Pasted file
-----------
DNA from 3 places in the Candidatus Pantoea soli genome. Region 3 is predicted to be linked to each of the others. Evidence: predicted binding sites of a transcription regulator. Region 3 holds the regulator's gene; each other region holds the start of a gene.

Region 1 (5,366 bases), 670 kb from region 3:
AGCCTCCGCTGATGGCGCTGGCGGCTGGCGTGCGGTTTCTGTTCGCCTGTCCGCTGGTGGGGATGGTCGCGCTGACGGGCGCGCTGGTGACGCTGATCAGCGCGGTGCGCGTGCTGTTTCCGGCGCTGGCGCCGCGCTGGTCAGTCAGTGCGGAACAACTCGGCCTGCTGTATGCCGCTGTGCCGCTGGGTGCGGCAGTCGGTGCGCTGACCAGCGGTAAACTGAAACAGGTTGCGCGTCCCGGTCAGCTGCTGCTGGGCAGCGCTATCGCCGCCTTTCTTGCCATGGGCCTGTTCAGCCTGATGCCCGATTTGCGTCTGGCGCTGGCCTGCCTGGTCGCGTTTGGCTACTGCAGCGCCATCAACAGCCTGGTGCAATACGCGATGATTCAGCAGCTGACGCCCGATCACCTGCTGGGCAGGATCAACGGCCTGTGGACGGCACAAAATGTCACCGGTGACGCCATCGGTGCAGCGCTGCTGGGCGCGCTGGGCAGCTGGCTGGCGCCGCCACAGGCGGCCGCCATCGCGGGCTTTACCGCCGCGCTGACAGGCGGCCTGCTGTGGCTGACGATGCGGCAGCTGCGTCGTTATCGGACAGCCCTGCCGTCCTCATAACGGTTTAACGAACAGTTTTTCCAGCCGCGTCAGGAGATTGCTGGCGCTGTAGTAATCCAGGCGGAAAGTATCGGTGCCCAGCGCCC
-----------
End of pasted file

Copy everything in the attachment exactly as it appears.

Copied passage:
DNA from 3 places in the Candidatus Pantoea soli genome. Region 3 is predicted to be linked to each of the others. Evidence: predicted binding sites of a transcription regulator. Region 3 holds the regulator's gene; each other region holds the start of a gene.

Region 1 (5,366 bases), 670 kb from region 3:
AGCCTCCGCTGATGGCGCTGGCGGCTGGCGTGCGGTTTCTGTTCGCCTGTCCGCTGGTGGGGATGGTCGCGCTGACGGGCGCGCTGGTGACGCTGATCAGCGCGGTGCGCGTGCTGTTTCCGGCGCTGGCGCCGCGCTGGTCAGTCAGTGCGGAACAACTCGGCCTGCTGTATGCCGCTGTGCCGCTGGGTGCGGCAGTCGGTGCGCTGACCAGCGGTAAACTGAAACAGGTTGCGCGTCCCGGTCAGCTGCTGCTGGGCAGCGCTATCGCCGCCTTTCTTGCCATGGGCCTGTTCAGCCTGATGCCCGATTTGCGTCTGGCGCTGGCCTGCCTGGTCGCGTTTGGCTACTGCAGCGCCATCAACAGCCTGGTGCAATACGCGATGATTCAGCAGCTGACGCCCGATCACCTGCTGGGCAGGATCAACGGCCTGTGGACGGCACAAAATGTCACCGGTGACGCCATCGGTGCAGCGCTGCTGGGCGCGCTGGGCAGCTGGCTGGCGCCGCCACAGGCGGCCGCCATCGCGGGCTTTACCGCCGCGCTGACAGGCGGCCTGCTGTGGCTGACGATGCGGCAGCTGCGTCGTTATCGGACAGCCCTGCCGTCCTCATAACGGTTTAACGAACAGTTTTTCCAGCCGCGTCAGGAGATTGCTGGCGCTGTAGTAATCCAGGCGGAAAGTATCGGTGCCCAGCGCCC